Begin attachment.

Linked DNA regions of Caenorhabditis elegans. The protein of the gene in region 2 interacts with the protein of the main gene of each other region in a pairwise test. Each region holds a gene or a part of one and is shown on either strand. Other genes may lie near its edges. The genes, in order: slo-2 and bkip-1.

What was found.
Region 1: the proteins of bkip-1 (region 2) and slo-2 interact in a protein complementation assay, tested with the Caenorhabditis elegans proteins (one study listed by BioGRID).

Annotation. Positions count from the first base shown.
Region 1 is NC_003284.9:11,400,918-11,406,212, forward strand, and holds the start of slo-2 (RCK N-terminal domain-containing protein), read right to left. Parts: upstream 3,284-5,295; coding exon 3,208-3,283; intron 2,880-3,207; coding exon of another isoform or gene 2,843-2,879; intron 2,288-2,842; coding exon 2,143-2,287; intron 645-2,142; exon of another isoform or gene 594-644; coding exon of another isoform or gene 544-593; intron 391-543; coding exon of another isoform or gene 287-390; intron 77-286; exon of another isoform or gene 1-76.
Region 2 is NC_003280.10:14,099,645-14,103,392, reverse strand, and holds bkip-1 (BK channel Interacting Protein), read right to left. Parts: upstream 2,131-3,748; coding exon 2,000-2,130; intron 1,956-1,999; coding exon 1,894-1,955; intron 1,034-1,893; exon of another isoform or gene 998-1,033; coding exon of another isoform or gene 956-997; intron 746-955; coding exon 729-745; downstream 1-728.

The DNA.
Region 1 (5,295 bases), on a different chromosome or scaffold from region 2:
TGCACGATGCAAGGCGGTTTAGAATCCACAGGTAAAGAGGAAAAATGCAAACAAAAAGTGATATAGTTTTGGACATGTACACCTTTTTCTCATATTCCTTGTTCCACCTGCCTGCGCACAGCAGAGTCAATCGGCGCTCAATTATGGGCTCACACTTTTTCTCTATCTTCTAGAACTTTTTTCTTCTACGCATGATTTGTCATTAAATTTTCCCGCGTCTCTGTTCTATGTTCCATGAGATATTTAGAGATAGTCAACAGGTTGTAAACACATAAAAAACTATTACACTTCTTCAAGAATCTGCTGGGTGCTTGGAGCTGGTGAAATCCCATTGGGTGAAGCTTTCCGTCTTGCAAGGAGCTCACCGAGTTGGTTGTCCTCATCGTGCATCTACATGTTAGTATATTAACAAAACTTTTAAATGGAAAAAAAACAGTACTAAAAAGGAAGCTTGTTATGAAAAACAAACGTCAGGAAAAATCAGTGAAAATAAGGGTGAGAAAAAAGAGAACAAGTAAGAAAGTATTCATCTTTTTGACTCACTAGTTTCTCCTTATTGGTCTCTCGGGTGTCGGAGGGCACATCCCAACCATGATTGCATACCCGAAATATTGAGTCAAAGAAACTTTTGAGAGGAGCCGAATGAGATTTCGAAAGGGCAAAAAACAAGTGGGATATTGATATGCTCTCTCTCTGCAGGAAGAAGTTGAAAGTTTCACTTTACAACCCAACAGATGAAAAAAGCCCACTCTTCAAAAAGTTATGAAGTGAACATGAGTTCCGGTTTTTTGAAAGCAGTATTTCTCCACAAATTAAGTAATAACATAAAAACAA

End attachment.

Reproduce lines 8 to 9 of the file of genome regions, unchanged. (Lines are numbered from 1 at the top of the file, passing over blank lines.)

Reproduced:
Region 1 (5,295 bases), on a different chromosome or scaffold from region 2:
TGCACGATGCAAGGCGGTTTAGAATCCACAGGTAAAGAGGAAAAATGCAAACAAAAAGTGATATAGTTTTGGACATGTACACCTTTTTCTCATATTCCTTGTTCCACCTGCCTGCGCACAGCAGAGTCAATCGGCGCTCAATTATGGGCTCACACTTTTTCTCTATCTTCTAGAACTTTTTTCTTCTACGCATGATTTGTCATTAAATTTTCCCGCGTCTCTGTTCTATGTTCCATGAGATATTTAGAGATAGTCAACAGGTTGTAAACACATAAAAAACTATTACACTTCTTCAAGAATCTGCTGGGTGCTTGGAGCTGGTGAAATCCCATTGGGTGAAGCTTTCCGTCTTGCAAGGAGCTCACCGAGTTGGTTGTCCTCATCGTGCATCTACATGTTAGTATATTAACAAAACTTTTAAATGGAAAAAAAACAGTACTAAAAAGGAAGCTTGTTATGAAAAACAAACGTCAGGAAAAATCAGTGAAAATAAGGGTGAGAAAAAAGAGAACAAGTAAGAAAGTATTCATCTTTTTGACTCACTAGTTTCTCCTTATTGGTCTCTCGGGTGTCGGAGGGCACATCCCAACCATGATTGCATACCCGAAATATTGAGTCAAAGAAACTTTTGAGAGGAGCCGAATGAGATTTCGAAAGGGCAAAAAACAAGTGGGATATTGATATGCTCTCTCTCTGCAGGAAGAAGTTGAAAGTTTCACTTTACAACCCAACAGATGAAAAAAGCCCACTCTTCAAAAAGTTATGAAGTGAACATGAGTTCCGGTTTTTTGAAAGCAGTATTTCTCCACAAATTAAGTAATAACATAAAAACAA